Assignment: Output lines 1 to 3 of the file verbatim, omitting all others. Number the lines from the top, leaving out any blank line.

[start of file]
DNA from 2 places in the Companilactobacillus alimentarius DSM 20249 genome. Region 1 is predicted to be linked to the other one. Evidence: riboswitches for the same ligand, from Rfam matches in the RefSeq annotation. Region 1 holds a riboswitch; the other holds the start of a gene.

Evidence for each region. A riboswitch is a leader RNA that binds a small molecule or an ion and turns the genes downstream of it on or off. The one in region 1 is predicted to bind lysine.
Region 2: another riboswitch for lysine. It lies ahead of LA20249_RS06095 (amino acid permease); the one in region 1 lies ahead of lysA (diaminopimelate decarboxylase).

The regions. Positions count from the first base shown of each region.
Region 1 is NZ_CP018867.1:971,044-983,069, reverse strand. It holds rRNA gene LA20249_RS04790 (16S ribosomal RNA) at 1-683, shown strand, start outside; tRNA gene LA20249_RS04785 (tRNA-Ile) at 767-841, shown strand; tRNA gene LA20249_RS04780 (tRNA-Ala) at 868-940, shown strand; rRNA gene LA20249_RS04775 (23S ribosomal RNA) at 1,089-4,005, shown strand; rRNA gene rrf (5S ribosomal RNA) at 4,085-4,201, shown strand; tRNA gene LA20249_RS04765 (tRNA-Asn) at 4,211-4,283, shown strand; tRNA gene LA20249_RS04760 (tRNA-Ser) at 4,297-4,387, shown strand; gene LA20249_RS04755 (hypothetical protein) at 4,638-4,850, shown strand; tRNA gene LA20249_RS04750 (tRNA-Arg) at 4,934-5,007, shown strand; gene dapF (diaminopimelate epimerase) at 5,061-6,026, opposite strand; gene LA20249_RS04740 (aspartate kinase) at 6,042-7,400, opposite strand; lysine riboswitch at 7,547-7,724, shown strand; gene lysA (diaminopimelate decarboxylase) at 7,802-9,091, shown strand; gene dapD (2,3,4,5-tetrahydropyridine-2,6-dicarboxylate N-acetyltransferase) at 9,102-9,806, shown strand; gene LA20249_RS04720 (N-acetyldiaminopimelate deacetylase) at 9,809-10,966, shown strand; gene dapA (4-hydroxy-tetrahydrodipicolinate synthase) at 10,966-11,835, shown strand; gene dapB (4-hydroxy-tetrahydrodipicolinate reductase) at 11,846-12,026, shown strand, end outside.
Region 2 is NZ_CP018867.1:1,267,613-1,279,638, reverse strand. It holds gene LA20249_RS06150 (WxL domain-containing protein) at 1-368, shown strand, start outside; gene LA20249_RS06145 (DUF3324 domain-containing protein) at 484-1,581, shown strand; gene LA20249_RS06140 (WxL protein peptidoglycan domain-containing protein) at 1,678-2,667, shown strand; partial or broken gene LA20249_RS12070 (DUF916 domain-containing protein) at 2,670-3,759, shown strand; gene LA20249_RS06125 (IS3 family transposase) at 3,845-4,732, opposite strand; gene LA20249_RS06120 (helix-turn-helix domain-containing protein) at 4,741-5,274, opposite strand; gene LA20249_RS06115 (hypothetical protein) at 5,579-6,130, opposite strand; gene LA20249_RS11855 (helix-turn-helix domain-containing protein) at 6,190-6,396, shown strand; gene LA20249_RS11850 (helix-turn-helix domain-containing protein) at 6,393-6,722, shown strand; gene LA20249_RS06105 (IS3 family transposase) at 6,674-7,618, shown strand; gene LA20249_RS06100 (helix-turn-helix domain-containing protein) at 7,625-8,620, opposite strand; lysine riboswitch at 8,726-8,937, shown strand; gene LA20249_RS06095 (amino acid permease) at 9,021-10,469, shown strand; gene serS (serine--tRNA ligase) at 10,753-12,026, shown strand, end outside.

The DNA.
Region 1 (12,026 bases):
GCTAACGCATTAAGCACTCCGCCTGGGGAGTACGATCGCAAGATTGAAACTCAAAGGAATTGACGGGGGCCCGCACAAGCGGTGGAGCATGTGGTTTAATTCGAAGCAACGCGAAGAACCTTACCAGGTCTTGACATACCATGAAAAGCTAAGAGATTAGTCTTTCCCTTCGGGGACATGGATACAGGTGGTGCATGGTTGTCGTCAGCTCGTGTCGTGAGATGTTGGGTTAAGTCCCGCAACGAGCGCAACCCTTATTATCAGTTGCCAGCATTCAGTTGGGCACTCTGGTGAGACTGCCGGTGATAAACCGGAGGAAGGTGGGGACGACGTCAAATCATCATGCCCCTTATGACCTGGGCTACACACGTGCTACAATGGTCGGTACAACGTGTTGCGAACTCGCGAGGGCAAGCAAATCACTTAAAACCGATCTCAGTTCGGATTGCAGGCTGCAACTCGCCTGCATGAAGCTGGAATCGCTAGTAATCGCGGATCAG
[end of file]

DNA from 2 places in the Companilactobacillus alimentarius DSM 20249 genome. Region 1 is predicted to be linked to the other one. Evidence: riboswitches for the same ligand, from Rfam matches in the RefSeq annotation. Region 1 holds a riboswitch; the other holds the start of a gene.

Evidence for each region. A riboswitch is a leader RNA that binds a small molecule or an ion and turns the genes downstream of it on or off. The one in region 1 is predicted to bind lysine.
Region 2: another riboswitch for lysine. It lies ahead of LA20249_RS06095 (amino acid permease); the one in region 1 lies ahead of lysA (diaminopimelate decarboxylase).